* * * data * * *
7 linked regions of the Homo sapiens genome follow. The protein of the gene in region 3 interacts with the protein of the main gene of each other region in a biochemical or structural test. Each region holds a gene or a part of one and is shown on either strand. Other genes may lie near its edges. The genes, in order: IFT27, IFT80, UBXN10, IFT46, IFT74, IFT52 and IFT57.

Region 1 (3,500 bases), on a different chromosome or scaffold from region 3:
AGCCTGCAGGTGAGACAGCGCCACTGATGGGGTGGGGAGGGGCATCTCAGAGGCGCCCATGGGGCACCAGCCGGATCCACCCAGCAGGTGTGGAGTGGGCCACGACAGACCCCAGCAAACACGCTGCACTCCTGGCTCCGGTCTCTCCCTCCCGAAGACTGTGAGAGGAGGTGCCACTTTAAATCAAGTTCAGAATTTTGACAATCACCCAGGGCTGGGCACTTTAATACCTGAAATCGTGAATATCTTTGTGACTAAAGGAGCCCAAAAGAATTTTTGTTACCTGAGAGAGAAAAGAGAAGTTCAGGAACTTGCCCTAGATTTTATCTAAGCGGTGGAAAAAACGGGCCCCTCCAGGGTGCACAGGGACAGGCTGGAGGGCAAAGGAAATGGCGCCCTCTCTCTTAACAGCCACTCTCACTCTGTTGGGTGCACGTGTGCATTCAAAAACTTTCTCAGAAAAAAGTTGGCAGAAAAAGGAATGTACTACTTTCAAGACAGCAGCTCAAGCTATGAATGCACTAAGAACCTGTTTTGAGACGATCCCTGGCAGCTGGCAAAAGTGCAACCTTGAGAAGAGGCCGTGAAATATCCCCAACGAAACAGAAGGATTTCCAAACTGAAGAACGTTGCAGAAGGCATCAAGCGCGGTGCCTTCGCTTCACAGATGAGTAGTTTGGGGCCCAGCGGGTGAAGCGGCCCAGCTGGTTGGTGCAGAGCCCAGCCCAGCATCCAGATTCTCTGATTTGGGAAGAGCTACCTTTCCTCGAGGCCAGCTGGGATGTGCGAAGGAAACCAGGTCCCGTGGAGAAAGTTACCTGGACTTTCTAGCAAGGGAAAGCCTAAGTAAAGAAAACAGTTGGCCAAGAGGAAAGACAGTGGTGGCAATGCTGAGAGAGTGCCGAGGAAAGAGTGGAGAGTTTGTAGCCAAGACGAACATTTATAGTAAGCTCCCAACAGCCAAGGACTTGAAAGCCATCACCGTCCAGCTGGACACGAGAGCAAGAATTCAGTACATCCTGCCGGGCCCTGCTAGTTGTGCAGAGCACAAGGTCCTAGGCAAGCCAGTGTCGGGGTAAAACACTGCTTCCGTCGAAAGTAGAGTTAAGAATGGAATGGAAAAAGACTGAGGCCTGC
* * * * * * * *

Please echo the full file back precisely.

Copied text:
7 linked regions of the Homo sapiens genome follow. The protein of the gene in region 3 interacts with the protein of the main gene of each other region in a biochemical or structural test. Each region holds a gene or a part of one and is shown on either strand. Other genes may lie near its edges. The genes, in order: IFT27, IFT80, UBXN10, IFT46, IFT74, IFT52 and IFT57.

Region 1 (3,500 bases), on a different chromosome or scaffold from region 3:
AGCCTGCAGGTGAGACAGCGCCACTGATGGGGTGGGGAGGGGCATCTCAGAGGCGCCCATGGGGCACCAGCCGGATCCACCCAGCAGGTGTGGAGTGGGCCACGACAGACCCCAGCAAACACGCTGCACTCCTGGCTCCGGTCTCTCCCTCCCGAAGACTGTGAGAGGAGGTGCCACTTTAAATCAAGTTCAGAATTTTGACAATCACCCAGGGCTGGGCACTTTAATACCTGAAATCGTGAATATCTTTGTGACTAAAGGAGCCCAAAAGAATTTTTGTTACCTGAGAGAGAAAAGAGAAGTTCAGGAACTTGCCCTAGATTTTATCTAAGCGGTGGAAAAAACGGGCCCCTCCAGGGTGCACAGGGACAGGCTGGAGGGCAAAGGAAATGGCGCCCTCTCTCTTAACAGCCACTCTCACTCTGTTGGGTGCACGTGTGCATTCAAAAACTTTCTCAGAAAAAAGTTGGCAGAAAAAGGAATGTACTACTTTCAAGACAGCAGCTCAAGCTATGAATGCACTAAGAACCTGTTTTGAGACGATCCCTGGCAGCTGGCAAAAGTGCAACCTTGAGAAGAGGCCGTGAAATATCCCCAACGAAACAGAAGGATTTCCAAACTGAAGAACGTTGCAGAAGGCATCAAGCGCGGTGCCTTCGCTTCACAGATGAGTAGTTTGGGGCCCAGCGGGTGAAGCGGCCCAGCTGGTTGGTGCAGAGCCCAGCCCAGCATCCAGATTCTCTGATTTGGGAAGAGCTACCTTTCCTCGAGGCCAGCTGGGATGTGCGAAGGAAACCAGGTCCCGTGGAGAAAGTTACCTGGACTTTCTAGCAAGGGAAAGCCTAAGTAAAGAAAACAGTTGGCCAAGAGGAAAGACAGTGGTGGCAATGCTGAGAGAGTGCCGAGGAAAGAGTGGAGAGTTTGTAGCCAAGACGAACATTTATAGTAAGCTCCCAACAGCCAAGGACTTGAAAGCCATCACCGTCCAGCTGGACACGAGAGCAAGAATTCAGTACATCCTGCCGGGCCCTGCTAGTTGTGCAGAGCACAAGGTCCTAGGCAAGCCAGTGTCGGGGTAAAACACTGCTTCCGTCGAAAGTAGAGTTAAGAATGGAATGGAAAAAGACTGAGGCCTGC